A glut of cheap lease rates on Airbus A319s has clearly caught the attention of Spirit Airlines, but so far has not significantly changed the low-cost carrier's growth strategy.
Market analysts took note when Spirit leased three used A319s in the fourth quarter, despite an ample order backlog for larger A320s and re-engines A320neos.
But Spirit's executives tried to diffuse expectations that the availability of cheap A319s might prompt the airline to accelerate an already fast-growing network expansion strategy.
"We're going to evaluate all opportunities," says chief marketing officer Barry Biffle, addressing analysts on a teleconference about fourth quarterly earnings today. "We have a decent-sized order book that we have put out there. We'll weight those opportunities against that of the existing orders we have."
Spirit chief executive Ben Baldanza also noted that the three, used A319s leased during the last quarter had a prior connection the airline.
As a global economic crisis began taking hold in 2008, Spirit Airlines returned seven A319s to a lessor.
"The three we're bringing back are three of those seven," Baldanza says.
Those aircraft had been leased to other airlines and require some modifications to enter service in Spirit's operations, but the airline is at least familiar with their operational and maintenance history.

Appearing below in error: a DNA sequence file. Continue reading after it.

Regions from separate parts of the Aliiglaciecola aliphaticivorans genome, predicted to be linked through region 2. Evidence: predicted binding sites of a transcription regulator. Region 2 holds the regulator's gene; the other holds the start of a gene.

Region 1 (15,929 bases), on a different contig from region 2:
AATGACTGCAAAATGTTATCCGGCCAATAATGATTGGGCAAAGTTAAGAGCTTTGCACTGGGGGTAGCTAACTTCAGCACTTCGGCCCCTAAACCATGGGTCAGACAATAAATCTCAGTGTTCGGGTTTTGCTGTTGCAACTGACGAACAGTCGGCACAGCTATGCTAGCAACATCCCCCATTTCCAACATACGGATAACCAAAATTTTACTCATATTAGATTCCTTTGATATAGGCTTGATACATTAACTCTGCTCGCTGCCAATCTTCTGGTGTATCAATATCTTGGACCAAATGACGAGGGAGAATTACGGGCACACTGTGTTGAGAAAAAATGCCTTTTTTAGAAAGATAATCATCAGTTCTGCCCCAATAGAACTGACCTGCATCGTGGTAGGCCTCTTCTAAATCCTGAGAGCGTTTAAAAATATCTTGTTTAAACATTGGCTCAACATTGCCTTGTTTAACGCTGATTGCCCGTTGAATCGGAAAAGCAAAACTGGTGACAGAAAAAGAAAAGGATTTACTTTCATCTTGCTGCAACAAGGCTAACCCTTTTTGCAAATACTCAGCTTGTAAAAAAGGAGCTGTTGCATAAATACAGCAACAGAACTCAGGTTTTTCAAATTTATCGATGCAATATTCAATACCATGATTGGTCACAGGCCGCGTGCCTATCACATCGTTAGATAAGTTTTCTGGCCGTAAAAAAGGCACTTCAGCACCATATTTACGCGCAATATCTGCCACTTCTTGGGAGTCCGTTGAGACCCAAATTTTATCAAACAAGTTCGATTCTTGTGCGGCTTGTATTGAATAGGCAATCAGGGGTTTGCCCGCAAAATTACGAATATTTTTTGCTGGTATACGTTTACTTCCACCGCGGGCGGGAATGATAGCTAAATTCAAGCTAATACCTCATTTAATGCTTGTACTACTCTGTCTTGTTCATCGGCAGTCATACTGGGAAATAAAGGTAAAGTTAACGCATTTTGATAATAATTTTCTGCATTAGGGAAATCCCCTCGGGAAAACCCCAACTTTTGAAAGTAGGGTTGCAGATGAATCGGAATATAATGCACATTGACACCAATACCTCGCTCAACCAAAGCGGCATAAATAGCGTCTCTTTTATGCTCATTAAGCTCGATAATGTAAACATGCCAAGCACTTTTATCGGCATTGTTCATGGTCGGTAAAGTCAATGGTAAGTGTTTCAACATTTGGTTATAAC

"It's a smaller issue than just going out and getting and airplane we had never seen before," he says.
In the future, the growth strategy for Spirit is to grow by adding new aircraft from its order book, with few opportunities of adding capacity to its existing fleet by simply increasing the number of seats on board the aircraft.
Baldanza says Spirit's 145-seat A319s are already operating at the maximum seating density allowed by the US Federal Aviation Administration. Spirit's 178-seat A320s and 218-seat A321s, meanwhile, are operating at one seat below the maximum allowed by the government.
Spirit's growth strategy, meanwhile, continues to produce results at levels that don't suggest diminished returns.
The carrier launched service in 11 new markets during the fourth quarter and plans to open service to 17 more destinations in the first half of 2013. However, a few markets have not worked out recently as Spirit expected. The airline normally expects to break-even on a new route within eight months and turn a profit in the first full year of operations.
But Spirit acknowledges cutting newly opened routes from Las Vegas to Phoenix and Fort Lauderdale and Nassau, Biffle says. Meanwhile, other routes were reduced from year-round to seasonal service during the second half of last year.
"It's a simple case of demand did not stimulate at the level we expected," Biffle adds.